Tribute to Authors- Frederick Forsyth

I first read “The Day of the Jackal” by Frederick Forsyth in the early ’70s and he soon became one of my favourite authors. I vividly remember the book ( and the subsequent movie) even to this day, decades later. Such was the appeal of the story. In  my view, it is one the best thrillers ever written. I was amazed to read that he wrote it in just 35 days! If you haven’t read it yet, grab a copy! You will not regret your decision.

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“Practical Tips On Writing A Book”

If you or someone you know has this dream of writing a book some day, here’s one place where you get the collective wisdom of many famous writers. I speak of an old post by Steve Silberman in his blog “NeuroTribes.” In this post 23 brilliant authors share their thoughts and experiences in writing a book. These authors have written about a wide variety of subjects. Their thoughts and views are often as varied as the subjects they write on. Continue reading ““Practical Tips On Writing A Book””

A Wealth of Knowledge for Writers

I am excited because I have just downloaded something which I keenly look forward to reading. No, it’s not a novel but a booklet about creating characters that bring greater interest in your novel. I am speaking of “Crafting Unforgettable Characters” a free e-book that you can get, courtesy K. M. Weiland. Her blog called Wordplay has great content and lots of it. No wonder her by line reads ” Helping Writers Become Authors.” Continue reading “A Wealth of Knowledge for Writers”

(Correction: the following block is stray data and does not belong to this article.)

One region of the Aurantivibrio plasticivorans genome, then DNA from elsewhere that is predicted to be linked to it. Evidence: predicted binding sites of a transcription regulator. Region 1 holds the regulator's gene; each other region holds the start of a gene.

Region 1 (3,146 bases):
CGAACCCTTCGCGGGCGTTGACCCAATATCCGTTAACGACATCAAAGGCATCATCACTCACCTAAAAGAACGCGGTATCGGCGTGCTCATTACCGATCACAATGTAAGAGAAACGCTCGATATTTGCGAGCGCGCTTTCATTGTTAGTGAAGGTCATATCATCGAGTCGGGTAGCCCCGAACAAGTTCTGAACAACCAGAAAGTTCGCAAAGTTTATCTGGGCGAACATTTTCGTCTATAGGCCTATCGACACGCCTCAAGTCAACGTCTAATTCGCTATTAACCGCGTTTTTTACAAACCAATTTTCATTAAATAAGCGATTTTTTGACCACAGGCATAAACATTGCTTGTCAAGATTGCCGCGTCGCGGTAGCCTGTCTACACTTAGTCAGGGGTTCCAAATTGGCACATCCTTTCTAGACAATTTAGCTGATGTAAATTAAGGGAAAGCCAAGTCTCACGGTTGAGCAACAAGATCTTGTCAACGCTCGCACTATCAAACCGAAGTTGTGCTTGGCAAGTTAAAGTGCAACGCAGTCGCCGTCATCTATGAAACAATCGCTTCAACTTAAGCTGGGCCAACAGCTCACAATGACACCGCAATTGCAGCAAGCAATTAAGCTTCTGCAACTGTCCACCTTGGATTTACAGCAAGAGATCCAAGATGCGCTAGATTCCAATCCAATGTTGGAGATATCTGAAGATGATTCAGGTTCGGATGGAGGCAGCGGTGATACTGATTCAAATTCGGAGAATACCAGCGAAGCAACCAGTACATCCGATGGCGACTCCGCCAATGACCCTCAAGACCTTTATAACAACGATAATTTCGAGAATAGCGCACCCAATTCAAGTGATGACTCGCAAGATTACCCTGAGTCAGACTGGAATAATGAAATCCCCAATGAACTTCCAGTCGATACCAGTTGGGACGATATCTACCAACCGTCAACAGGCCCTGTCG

What Caught My Fancy

In this post, I would like to share a few things that caught my fancy in the week gone by:

  • For World War II buffs, and I am a great one let me admit, here’s something which sounds very interesting. A story of Jews in the Second World War, not as you would imagine in Europe but in Shanghai of all the places. A thriller by Daniel Kalla called “The Far Side Of The Sky” is reviewed here in the Huffington Post by Julie A. Carlson. I was impressed by Kalla’s ability to manage to be a writer despite his demanding schedule as the department head of two teaching hospitals in Vancouver. Second, I learnt how fascinating it can be to choose a little known topic, like the Jews of Shanghai and write a book on this!
  • James Patterson needs no introduction. He earned $84 million last year according to Forbes magazine to make him the world highest earning author.I was interested to read how he is busy spending big bucks to develop a readership for the future! This article in Bloomberg News by Patrick Cole makes some new points on how an author who already has a huge readership world-wide is doing his bit to develop the habit of reading: amongst new readers, especially kids.

“The art and craft of writing”

“There was a desert wind blowing that night. It was one of those hot dry Santa Anas that come down through the mountain passes and curl your hair and make your nerves jump and your skin itch. On nights like that every booze party ends in a fight.”  Did you like what you just read? I did, and how! Continue reading ““The art and craft of writing””